Tesla Motors has introduced a prototype of the 2015 Model X crossover, its third all-electric model behind the Roadster and the Model S sedan. The seven-passenger Model X promises to be more versatile and family-friendly than the Model S, and will double the size of Tesla?s current U.S. lineup when it eventually goes on sale sometime in early 2015. (Remember that the Roadster, being based on the Lotus Elise, lost its federal safety exemption and is no longer being sold in the U.S.)
As expected?based on a recent teaser image?the Model X looks a lot like a Model S that has been stretched vertically. Its grille, headlights, taillights, and general contours are similar to the sedan?s. Even the two cars? dashboards are nearly identical, with the X inheriting the S?s giant, 17-inch central touch screen and reconfigurable gauge cluster. However, the Model X has two key differences: a set of rear ?falcon-wing? doors and a forward-facing third row of seats. (The Model S?s optional way-back row consists of a pair of rear-facing jump seats accessed through the hatch.) Tesla claims this pair of upward-swinging doors eases ingress and egress to both the second and third rows.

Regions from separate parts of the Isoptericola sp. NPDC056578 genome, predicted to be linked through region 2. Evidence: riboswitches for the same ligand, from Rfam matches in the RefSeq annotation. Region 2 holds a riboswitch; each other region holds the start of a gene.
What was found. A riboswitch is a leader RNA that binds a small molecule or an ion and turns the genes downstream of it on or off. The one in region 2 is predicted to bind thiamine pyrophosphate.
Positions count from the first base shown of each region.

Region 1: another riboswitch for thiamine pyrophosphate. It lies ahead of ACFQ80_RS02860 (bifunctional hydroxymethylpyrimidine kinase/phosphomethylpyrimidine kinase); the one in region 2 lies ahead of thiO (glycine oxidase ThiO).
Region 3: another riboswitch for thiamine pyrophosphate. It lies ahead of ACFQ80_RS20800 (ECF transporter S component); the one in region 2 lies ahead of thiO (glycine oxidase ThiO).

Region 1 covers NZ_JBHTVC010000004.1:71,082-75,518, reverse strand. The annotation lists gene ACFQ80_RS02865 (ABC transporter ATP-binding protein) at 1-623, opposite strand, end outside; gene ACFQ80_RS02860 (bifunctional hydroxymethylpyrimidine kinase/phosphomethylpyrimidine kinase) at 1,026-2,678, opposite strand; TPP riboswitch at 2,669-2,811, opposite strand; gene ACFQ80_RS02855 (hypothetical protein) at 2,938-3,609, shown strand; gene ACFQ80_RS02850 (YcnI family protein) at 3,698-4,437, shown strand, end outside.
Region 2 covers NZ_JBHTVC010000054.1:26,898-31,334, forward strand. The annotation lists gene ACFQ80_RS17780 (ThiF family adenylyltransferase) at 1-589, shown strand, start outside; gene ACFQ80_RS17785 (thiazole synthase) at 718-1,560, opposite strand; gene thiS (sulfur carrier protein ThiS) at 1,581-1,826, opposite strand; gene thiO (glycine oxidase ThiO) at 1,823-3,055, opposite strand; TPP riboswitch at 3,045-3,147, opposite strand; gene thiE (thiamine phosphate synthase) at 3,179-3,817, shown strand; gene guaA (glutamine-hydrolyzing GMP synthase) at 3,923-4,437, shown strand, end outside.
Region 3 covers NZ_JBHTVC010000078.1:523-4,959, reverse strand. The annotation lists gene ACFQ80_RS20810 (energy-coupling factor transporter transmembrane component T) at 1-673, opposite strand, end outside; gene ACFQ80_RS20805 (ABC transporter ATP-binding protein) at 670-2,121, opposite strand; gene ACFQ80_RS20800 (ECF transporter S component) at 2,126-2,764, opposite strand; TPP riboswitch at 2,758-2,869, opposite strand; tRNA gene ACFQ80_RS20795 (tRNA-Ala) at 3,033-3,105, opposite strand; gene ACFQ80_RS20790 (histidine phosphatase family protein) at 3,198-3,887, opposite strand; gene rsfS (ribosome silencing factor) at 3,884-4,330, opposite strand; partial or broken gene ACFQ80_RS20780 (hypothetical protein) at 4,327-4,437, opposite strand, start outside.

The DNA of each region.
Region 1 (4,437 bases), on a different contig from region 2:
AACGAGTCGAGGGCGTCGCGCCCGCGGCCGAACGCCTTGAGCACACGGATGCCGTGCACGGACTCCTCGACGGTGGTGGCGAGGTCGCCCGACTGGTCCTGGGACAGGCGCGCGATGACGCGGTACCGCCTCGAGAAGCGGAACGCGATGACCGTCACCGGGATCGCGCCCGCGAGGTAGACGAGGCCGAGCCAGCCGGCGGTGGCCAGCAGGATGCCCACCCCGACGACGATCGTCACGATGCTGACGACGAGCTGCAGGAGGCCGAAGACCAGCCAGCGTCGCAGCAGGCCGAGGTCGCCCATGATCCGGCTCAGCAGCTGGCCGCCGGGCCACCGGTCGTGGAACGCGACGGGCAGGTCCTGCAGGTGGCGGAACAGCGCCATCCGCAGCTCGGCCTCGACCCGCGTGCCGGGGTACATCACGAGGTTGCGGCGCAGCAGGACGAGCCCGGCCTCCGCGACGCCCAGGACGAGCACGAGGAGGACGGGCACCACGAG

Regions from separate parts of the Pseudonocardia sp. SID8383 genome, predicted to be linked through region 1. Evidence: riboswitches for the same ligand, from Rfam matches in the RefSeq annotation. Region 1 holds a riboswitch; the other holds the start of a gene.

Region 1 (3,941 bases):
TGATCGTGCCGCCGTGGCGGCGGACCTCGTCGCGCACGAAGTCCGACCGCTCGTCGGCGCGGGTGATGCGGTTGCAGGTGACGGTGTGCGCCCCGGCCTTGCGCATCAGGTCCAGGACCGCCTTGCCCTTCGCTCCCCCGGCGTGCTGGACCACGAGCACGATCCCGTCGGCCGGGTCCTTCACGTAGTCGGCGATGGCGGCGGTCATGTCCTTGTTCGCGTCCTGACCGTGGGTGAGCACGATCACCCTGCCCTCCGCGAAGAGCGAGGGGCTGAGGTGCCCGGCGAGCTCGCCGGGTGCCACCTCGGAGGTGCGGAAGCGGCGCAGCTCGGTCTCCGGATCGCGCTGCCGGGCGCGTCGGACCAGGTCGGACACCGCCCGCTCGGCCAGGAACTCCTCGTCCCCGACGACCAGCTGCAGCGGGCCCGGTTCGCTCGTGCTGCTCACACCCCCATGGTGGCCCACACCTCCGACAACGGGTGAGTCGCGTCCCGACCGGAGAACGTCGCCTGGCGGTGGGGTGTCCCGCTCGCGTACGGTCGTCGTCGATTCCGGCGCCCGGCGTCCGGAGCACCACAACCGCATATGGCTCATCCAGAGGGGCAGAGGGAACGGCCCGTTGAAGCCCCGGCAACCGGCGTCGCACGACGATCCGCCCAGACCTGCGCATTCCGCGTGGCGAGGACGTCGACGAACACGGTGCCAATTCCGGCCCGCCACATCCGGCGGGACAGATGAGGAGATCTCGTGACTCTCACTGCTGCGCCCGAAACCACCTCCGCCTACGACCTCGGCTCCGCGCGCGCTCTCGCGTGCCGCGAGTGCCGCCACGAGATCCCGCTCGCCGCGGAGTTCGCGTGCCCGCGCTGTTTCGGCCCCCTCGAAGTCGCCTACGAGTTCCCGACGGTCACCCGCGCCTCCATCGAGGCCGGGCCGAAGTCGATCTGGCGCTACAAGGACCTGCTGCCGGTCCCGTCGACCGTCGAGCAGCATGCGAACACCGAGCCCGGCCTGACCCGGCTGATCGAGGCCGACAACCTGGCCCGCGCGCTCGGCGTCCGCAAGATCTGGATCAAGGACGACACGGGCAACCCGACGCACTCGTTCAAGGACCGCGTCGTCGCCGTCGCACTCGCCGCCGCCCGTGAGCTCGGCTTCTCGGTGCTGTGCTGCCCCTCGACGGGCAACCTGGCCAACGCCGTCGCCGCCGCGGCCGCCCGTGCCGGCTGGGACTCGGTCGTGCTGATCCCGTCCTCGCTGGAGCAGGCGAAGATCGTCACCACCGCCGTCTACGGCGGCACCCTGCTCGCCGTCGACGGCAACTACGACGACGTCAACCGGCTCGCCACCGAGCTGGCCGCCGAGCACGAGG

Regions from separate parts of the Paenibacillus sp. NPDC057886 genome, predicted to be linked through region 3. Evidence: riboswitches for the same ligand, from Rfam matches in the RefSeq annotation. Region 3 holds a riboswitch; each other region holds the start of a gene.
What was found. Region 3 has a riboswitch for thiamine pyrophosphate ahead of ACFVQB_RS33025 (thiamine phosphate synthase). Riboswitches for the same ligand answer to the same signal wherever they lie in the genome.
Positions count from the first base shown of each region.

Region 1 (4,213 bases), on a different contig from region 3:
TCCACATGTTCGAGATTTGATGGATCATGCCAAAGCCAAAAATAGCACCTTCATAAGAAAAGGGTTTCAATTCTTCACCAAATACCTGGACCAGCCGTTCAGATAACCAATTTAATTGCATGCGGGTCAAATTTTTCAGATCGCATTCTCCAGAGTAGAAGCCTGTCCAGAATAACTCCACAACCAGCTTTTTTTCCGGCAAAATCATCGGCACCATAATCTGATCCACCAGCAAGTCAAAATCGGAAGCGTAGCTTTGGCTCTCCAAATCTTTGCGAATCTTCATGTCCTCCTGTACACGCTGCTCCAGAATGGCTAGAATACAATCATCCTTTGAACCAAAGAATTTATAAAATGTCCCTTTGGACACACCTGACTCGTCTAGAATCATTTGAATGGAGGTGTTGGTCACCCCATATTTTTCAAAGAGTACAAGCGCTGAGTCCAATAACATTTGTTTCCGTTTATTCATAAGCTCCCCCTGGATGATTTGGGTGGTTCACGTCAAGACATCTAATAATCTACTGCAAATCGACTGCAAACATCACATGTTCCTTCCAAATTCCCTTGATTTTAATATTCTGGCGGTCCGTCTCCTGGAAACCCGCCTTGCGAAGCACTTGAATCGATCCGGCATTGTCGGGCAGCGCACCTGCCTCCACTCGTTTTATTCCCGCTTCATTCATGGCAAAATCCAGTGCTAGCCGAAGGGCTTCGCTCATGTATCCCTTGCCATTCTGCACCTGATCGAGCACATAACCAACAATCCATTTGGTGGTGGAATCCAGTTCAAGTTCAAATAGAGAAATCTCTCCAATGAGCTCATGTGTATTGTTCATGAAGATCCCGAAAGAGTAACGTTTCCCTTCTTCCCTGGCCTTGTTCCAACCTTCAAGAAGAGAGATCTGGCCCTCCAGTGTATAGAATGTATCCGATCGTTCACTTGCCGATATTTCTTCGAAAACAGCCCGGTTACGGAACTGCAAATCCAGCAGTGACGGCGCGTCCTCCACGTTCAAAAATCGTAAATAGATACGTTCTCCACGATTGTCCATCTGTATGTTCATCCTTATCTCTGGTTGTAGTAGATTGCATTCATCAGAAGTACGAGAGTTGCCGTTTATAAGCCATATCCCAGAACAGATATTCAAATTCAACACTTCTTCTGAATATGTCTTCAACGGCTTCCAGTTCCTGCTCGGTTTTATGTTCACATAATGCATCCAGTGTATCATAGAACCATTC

Tesla Model X Reviews - Tesla Model X Price, Photos, and Specs - Car and Driver
Tesla?s Model X vows to be the greenest way to tote seven passengers over hill and dale. A 259-hp electric motor powers the front wheels; a 503-hp rear-mounted motor powers the rear wheels for all-wheel drive. Expect one choice at first: a 90-kWh Model X with a 257-mile range that can hit 60 mph in 3.8 seconds, with a top speed of 155 mph. The Model X should inherit the high-tech cabin from the Model S and the upward-swinging ?Falcon Wing? doors from the concept.
Tesla’s Model X is finally here, and I got to drive?*it | The Verge